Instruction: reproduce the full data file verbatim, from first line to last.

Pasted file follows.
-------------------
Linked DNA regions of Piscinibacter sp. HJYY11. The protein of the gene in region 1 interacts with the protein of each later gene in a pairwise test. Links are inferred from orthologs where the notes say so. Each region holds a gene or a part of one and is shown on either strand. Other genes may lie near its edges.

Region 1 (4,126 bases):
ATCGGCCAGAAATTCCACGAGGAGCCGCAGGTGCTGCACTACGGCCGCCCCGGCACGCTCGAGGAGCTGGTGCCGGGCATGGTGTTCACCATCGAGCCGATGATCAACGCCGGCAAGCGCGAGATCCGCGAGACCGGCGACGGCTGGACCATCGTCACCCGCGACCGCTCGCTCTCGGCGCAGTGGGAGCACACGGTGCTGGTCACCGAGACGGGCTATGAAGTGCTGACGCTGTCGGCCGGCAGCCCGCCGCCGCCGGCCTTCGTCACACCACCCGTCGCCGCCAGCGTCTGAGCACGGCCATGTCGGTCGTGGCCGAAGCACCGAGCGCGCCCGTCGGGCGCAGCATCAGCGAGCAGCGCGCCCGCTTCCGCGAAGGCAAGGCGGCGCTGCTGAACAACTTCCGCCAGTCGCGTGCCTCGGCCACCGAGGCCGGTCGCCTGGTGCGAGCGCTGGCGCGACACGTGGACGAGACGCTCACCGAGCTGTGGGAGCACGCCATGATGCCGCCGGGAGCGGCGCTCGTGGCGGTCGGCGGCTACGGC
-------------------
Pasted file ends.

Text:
Linked DNA regions of Piscinibacter sp. HJYY11. The protein of the gene in region 1 interacts with the protein of each later gene in a pairwise test. Links are inferred from orthologs where the notes say so. Each region holds a gene or a part of one and is shown on either strand. Other genes may lie near its edges.

Region 1 (4,126 bases):
ATCGGCCAGAAATTCCACGAGGAGCCGCAGGTGCTGCACTACGGCCGCCCCGGCACGCTCGAGGAGCTGGTGCCGGGCATGGTGTTCACCATCGAGCCGATGATCAACGCCGGCAAGCGCGAGATCCGCGAGACCGGCGACGGCTGGACCATCGTCACCCGCGACCGCTCGCTCTCGGCGCAGTGGGAGCACACGGTGCTGGTCACCGAGACGGGCTATGAAGTGCTGACGCTGTCGGCCGGCAGCCCGCCGCCGCCGGCCTTCGTCACACCACCCGTCGCCGCCAGCGTCTGAGCACGGCCATGTCGGTCGTGGCCGAAGCACCGAGCGCGCCCGTCGGGCGCAGCATCAGCGAGCAGCGCGCCCGCTTCCGCGAAGGCAAGGCGGCGCTGCTGAACAACTTCCGCCAGTCGCGTGCCTCGGCCACCGAGGCCGGTCGCCTGGTGCGAGCGCTGGCGCGACACGTGGACGAGACGCTCACCGAGCTGTGGGAGCACGCCATGATGCCGCCGGGAGCGGCGCTCGTGGCGGTCGGCGGCTACGGC